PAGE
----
(CNSNews.com) - President Obama wants to leave a contingent of U.S. troops in Afghanistan to serve as trainers and advisers when combat ends, but he won't do it unless Afghan President Hamid Karzai "promptly" signs a security agreement the two sides negotiated last year.
After sending strong hints that the agreement must be signed by the end of 2013, the White House is now sending another "hurry up" signal.
"Look, I don't have a specific deadline or other policy decisions to announce today. But I can tell you that we're talking about weeks and not months," White House spokesman Jay Carney told reporters on Monday.
"And, you know, the clock is ticking for the reasons I laid out: We can't contemplate a continued presence there absent a signed bilateral security agreement (BSA). The planning necessary for a continued presence to fight -- to take on counterterrorism missions and to assist in the training of Afghan security forces -- needs to happen early this year."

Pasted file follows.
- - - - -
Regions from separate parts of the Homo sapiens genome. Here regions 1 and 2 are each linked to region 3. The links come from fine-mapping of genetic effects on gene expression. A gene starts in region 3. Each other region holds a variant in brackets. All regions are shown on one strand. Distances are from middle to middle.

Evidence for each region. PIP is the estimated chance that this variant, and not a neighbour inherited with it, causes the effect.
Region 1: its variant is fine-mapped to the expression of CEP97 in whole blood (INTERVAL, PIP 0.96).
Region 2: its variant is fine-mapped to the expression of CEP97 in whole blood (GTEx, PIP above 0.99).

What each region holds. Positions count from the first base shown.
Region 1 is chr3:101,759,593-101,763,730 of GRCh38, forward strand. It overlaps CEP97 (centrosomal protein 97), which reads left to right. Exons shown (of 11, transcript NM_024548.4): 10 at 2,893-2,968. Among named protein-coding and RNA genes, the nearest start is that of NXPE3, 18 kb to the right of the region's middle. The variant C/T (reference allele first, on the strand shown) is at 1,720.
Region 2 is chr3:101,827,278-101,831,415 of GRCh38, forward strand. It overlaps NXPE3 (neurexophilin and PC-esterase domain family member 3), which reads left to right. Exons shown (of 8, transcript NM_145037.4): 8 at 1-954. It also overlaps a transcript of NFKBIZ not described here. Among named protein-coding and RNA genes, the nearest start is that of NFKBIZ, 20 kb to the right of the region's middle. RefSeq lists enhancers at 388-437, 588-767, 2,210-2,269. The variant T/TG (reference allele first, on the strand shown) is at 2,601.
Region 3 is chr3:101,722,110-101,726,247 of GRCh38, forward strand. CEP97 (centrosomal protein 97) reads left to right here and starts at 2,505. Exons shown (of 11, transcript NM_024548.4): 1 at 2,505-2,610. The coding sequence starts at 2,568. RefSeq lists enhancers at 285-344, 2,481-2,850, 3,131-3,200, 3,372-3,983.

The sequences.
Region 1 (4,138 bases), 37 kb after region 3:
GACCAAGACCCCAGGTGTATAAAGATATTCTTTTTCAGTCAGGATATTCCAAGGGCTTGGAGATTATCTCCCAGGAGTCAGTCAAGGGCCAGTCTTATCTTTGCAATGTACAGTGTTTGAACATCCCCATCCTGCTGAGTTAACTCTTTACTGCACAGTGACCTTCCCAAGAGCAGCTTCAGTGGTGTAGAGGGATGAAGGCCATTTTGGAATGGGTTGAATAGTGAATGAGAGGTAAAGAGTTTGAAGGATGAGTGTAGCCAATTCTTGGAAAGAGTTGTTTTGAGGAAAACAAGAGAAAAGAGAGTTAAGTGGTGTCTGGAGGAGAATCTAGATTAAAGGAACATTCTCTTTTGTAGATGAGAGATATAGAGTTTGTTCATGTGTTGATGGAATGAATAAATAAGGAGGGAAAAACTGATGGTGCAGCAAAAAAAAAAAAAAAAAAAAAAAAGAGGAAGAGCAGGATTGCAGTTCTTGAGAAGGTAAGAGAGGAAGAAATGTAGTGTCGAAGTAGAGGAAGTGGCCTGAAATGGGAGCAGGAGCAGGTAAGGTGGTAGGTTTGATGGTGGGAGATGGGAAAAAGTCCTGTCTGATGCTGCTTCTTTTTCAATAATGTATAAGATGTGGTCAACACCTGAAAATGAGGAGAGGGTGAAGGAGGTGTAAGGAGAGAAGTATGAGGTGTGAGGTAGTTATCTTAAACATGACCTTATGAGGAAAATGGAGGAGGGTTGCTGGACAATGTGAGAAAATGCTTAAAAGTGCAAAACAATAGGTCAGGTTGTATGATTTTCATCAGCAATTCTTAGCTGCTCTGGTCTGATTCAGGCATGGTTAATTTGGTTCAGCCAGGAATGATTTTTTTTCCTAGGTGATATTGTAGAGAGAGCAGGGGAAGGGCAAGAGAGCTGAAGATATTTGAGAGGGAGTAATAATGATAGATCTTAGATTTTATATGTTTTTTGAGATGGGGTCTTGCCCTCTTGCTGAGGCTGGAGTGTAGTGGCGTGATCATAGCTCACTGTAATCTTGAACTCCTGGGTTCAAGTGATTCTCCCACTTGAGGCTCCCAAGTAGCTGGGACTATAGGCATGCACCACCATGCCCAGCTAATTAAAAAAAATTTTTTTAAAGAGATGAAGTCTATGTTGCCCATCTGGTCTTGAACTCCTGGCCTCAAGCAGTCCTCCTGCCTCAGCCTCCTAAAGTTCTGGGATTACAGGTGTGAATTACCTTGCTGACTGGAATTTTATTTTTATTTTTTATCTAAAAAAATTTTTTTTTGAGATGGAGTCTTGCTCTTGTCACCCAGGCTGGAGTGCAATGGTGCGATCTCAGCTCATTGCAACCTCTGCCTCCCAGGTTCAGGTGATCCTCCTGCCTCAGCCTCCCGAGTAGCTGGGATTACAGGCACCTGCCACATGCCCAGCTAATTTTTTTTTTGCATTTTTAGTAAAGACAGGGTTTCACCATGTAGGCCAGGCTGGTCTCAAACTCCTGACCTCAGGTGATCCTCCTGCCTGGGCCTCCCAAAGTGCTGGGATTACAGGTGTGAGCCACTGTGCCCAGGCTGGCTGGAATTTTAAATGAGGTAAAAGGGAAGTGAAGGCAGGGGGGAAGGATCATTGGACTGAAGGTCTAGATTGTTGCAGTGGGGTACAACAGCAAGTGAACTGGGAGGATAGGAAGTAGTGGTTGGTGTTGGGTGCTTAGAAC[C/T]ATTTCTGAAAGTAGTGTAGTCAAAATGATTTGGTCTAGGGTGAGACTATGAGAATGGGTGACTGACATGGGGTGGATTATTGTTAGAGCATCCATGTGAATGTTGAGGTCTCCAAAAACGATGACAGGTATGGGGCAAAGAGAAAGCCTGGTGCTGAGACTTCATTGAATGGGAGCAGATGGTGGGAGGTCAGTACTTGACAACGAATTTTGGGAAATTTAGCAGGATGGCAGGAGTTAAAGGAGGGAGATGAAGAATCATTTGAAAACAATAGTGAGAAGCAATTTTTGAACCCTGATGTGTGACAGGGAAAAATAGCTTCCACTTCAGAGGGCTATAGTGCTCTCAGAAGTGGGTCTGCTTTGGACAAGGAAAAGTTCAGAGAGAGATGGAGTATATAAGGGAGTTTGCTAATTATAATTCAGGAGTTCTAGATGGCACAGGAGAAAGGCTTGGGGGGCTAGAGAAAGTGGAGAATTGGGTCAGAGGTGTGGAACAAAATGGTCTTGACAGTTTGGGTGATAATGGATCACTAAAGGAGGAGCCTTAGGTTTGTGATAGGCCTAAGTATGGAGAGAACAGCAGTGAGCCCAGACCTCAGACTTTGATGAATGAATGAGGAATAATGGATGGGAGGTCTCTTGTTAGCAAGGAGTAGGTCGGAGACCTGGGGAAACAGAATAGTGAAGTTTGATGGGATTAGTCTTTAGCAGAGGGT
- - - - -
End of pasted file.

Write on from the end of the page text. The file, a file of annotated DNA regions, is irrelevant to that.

Without a signed BSA, the U.S. will have to plan for a complete troop withdrawal, leaving the same kind of vacuum in Afghanistan that it left in Iraq.
Carney told reporters that the White House "never set a December 31st hard deadline" for getting a signed agreement. "But it was certainly our preference to complete that agreement in 2013."
He said if a bilateral security agreement is not concluded "promptly," the U.S. "will be forced to initiate planning for a post-2014 future in which there would be no U.S. or NATO troop presence in Afghanistan. That's not the future we're seeking. That's not the policy the president believes is best. And we don't believe it's in Afghanistan's interest.
"But the further this slips into 2014, the more likely that outcome will come to pass. The holidays are over, and I would expect that, as the interagency convenes to continue considering options to present to the president for a post-2014 presence, we will have to increasingly factor the lack of a BSA, a signed BSA, into our planning."